If they’re responsible for all household bills, heat is expensive through winter, and let’s be real: if you give someone with low cash a reason to wrap up warm and feel good about it, they get to lower energy costs under their own steam. If they choose not to, at least they’ll be toasty when they go out. Don’t make hints or judgements. Just provide the option and do it nicely.

4) Are you rich? If you know their hobbies, book an evening class for the both of you. If you’re their parent or other very close relative, offer to pay for their motorcycle CBT (worked for me!) or driving lessons (or car engine? etc…). If you’re not rich, just say “I can’t afford a really nice gift, so lets go to this club together”. Learn or improve a skill or hobby with them. CV advisers LOVE skills and hobbies. And they’re good for the psyche. But you have to do it together, or it’s just setting them homework.

5) Now you may think that this seems like the “charity” that the station porter in The Railway Children so despised. But Christmas hampers have a long tradition and fresh/seasonal/organic/whatever is a luxury, so there. If it comes in a box, it’s a present–and this does.


Veg boxes ask a certain amount of creative dexterity (not too much, just a bit) which is good for the heart. Fresh and dried fruit, nuts or vegetables are good for the mind and body, and these box schemes feel modern: they’re refreshing literally and metaphorically. It’s nice to arrive home to deliveries. Riverford, Abel&Cole, Graze. That said, if they’re in a tricky area with communal post boxes, this might not work.

6) Sweets. They last forever and remind a person of simple joys.


7) Longevity is the gist, here, and this is a good one for that: the first in a series. “I’ll get you the next one for your birthday”, you can say, and then they have something to do AND something to look forward to. Give them one you really love, and then you have plenty of guaranteed conversations. Conversations are nice.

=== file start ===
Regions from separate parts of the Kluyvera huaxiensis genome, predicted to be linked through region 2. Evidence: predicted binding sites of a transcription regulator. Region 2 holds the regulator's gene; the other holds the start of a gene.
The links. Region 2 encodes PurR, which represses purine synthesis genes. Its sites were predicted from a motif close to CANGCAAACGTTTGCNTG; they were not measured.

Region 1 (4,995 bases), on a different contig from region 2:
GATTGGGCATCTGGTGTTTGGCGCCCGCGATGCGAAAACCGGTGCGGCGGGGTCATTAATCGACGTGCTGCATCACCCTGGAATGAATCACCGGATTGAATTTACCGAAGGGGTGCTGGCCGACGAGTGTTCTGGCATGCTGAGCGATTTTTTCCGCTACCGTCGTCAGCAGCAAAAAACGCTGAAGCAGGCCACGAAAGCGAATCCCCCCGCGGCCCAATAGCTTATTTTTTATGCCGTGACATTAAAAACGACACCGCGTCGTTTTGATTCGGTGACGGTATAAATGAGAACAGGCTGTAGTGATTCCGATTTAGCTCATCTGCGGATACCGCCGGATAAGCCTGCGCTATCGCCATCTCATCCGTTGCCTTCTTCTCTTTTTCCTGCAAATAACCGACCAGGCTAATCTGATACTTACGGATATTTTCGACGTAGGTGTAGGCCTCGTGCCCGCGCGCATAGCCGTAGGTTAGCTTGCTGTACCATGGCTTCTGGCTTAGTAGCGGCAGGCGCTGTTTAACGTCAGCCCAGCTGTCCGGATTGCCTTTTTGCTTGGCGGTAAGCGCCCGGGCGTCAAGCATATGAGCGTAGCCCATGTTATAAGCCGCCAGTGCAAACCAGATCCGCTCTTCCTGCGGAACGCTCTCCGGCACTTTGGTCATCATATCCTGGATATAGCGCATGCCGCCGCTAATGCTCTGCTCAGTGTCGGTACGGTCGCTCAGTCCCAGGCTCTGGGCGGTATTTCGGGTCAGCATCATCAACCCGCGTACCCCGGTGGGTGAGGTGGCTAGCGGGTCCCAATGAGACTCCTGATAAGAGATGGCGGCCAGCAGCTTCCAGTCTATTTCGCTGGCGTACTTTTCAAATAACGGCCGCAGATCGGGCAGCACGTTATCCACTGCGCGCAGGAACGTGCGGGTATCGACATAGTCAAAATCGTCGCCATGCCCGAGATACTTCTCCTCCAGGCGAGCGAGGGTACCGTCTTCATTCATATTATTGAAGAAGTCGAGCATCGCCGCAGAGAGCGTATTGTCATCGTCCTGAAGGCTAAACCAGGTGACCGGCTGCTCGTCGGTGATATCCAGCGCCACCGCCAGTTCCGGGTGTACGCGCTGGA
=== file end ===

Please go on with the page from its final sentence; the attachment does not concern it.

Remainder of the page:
Here’s a list of series, if you’re stumped!

8) Remember how we aren’t judging what people do with their abundant time? Video gaaaames. People like these, they’re fun. And if employed people have time (they do) then so do everyone else. Whether you’re buying for length of extended experience or “replay value”, you should check if they already have a console, and if so which. Alternatively, buy a retired machine on the cheap and pick up a couple of games for it. Just because a console is old, it doesn’t mean there are no games worth playing on it. I don’t game too much but I can recommend any version of Guilty Gear (a fighting game with multiple channels of play) or anything that comes under the Shin Megami Tensei title. Scrolling beat’em ups are hours of happiness for me, too. Ask a salesperson to help you; they need to make you happy.


9) I dunno, people seem to love Starbucks. The high-ups are naughty but the street-level franchise owners can’t help that, and a Starbucks cake and pastry counter is like a freakin’ Marie Antoinette still.


Happy holidays, reader. Go show some love to a jobless fool.

This post was not sponsored.

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About Claire Napier

Real cool gal
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5 Responses to Holiday gift guide: for your unemployed loved ones

  1. As an unemployed person, I feel like I need all of these. Especially the glove. They look very cool. And sweets – I love sweets.

  2. mapsalesdotcom says:

    Food is always a great gift. A fun gift would also be a road map to help them get around town for those interviews!

  3. Pingback: “You’re Gorgeous”: Guest Post | MELMAK BG